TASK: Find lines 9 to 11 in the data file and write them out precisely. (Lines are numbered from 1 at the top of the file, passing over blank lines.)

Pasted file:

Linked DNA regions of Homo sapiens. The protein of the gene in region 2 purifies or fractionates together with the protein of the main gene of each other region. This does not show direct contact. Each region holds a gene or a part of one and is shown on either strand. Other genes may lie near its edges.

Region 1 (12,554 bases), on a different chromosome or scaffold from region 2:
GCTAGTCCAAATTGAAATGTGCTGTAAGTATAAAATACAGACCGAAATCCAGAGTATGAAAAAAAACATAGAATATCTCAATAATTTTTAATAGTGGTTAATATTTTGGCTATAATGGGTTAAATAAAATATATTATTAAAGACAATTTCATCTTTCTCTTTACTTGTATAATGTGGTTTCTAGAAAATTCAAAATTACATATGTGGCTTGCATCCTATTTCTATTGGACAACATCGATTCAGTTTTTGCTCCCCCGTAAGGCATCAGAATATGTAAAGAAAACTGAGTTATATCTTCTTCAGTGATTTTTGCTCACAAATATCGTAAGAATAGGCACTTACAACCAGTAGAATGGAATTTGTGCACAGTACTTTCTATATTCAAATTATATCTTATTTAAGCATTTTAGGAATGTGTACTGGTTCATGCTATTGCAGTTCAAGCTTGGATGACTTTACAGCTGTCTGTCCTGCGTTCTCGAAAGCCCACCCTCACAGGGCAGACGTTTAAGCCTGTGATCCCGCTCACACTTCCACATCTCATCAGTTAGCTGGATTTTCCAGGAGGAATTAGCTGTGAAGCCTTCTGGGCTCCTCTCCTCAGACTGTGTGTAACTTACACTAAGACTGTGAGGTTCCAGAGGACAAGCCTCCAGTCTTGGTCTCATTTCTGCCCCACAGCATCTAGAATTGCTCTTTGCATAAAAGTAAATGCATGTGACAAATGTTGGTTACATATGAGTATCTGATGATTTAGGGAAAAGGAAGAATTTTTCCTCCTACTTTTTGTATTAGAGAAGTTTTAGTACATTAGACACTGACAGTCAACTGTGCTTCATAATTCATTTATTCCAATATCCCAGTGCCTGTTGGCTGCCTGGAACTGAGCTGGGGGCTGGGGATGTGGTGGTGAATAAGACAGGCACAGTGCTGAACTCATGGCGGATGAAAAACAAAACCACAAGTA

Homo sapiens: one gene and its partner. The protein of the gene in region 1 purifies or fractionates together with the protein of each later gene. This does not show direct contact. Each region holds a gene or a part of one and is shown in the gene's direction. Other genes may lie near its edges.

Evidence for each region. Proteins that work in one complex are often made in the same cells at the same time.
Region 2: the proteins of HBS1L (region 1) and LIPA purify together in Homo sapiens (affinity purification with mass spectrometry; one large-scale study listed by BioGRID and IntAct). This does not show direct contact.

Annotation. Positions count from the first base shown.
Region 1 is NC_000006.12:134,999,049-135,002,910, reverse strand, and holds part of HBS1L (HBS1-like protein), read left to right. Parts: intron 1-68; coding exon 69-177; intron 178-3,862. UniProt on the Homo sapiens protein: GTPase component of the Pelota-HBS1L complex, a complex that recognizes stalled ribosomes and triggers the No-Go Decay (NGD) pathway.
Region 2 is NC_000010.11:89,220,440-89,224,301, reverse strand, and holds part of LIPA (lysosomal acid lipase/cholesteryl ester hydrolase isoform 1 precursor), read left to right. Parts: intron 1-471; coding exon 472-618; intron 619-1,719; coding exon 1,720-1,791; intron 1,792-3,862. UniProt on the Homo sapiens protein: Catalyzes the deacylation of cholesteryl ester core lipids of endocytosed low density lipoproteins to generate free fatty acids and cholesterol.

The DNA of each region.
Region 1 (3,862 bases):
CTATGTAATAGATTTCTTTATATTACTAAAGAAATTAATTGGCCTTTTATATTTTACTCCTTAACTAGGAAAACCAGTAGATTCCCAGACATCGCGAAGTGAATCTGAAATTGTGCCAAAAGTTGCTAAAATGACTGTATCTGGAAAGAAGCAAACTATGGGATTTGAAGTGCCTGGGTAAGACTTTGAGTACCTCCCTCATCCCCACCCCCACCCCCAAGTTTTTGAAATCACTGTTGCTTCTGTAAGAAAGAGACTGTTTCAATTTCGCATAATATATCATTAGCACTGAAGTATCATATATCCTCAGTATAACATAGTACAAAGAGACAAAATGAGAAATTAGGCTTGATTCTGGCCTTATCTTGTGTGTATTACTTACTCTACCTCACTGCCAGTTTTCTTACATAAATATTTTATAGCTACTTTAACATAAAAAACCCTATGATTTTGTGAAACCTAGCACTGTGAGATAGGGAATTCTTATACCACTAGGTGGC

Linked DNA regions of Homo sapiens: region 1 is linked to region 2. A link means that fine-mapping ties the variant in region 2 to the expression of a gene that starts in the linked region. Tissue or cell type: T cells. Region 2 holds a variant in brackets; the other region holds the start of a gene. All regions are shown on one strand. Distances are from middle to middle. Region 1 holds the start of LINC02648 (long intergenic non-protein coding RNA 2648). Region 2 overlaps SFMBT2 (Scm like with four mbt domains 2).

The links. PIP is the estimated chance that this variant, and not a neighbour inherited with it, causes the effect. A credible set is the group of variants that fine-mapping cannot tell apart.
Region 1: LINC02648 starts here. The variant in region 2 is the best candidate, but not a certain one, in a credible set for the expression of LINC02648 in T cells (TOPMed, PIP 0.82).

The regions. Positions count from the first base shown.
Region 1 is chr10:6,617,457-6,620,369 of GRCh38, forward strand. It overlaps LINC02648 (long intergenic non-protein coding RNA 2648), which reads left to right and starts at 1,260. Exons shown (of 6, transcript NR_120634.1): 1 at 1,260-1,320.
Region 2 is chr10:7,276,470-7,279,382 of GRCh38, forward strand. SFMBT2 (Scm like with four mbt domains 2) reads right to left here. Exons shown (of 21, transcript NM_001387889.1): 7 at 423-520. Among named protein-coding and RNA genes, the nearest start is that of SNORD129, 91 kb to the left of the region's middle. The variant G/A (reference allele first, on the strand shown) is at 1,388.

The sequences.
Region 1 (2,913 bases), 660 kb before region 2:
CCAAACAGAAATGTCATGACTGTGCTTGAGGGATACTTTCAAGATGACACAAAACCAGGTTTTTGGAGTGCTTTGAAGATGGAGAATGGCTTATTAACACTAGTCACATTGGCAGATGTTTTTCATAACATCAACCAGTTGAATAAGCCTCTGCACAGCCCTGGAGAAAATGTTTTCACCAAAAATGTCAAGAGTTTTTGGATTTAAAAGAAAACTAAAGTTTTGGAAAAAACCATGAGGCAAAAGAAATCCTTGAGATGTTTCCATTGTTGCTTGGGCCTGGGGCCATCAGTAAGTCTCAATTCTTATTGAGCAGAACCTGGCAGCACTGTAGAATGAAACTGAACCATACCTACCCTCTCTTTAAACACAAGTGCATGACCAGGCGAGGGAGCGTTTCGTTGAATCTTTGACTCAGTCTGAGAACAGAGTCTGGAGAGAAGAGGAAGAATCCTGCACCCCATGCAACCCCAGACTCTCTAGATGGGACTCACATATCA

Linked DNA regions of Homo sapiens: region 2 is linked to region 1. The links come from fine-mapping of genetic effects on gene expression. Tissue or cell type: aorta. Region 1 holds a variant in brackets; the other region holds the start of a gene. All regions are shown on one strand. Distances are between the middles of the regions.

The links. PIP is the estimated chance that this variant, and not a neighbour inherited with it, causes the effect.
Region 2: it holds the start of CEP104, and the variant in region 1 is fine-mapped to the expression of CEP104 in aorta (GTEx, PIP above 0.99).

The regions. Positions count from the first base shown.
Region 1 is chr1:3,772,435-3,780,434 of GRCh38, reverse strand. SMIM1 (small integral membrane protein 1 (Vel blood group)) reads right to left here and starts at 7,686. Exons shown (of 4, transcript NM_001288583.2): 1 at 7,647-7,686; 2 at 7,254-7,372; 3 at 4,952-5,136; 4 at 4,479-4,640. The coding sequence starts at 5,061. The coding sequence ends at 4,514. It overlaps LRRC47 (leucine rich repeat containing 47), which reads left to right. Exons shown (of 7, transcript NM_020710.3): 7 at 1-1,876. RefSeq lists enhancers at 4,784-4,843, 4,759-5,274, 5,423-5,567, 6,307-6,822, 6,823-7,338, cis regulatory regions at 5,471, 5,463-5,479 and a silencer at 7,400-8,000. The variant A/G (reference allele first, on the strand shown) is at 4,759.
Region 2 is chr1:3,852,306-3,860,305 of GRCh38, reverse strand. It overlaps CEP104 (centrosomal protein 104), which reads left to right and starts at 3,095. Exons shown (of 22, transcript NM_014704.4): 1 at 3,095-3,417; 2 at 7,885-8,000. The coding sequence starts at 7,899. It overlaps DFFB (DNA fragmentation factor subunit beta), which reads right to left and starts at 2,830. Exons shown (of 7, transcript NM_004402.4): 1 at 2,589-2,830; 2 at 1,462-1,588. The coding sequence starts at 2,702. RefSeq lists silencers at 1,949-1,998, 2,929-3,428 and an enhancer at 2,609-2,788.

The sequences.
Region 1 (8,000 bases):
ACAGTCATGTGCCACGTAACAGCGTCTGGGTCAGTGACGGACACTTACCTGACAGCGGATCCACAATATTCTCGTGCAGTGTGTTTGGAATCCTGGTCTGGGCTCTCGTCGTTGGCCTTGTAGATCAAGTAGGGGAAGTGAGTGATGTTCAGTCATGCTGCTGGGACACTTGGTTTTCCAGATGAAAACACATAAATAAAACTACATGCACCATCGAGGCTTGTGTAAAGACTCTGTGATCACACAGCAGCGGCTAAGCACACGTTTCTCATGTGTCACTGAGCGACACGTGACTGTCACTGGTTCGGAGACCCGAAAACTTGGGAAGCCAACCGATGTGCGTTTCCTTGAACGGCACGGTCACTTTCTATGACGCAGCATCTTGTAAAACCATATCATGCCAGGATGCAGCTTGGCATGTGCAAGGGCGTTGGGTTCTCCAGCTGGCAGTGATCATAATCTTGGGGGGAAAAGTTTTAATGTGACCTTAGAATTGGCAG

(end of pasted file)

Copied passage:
Region 2 is NC_000010.11:89,220,440-89,224,301, reverse strand, and holds part of LIPA (lysosomal acid lipase/cholesteryl ester hydrolase isoform 1 precursor), read left to right. Parts: intron 1-471; coding exon 472-618; intron 619-1,719; coding exon 1,720-1,791; intron 1,792-3,862. UniProt on the Homo sapiens protein: Catalyzes the deacylation of cholesteryl ester core lipids of endocytosed low density lipoproteins to generate free fatty acids and cholesterol.

The DNA of each region.
Region 1 (3,862 bases):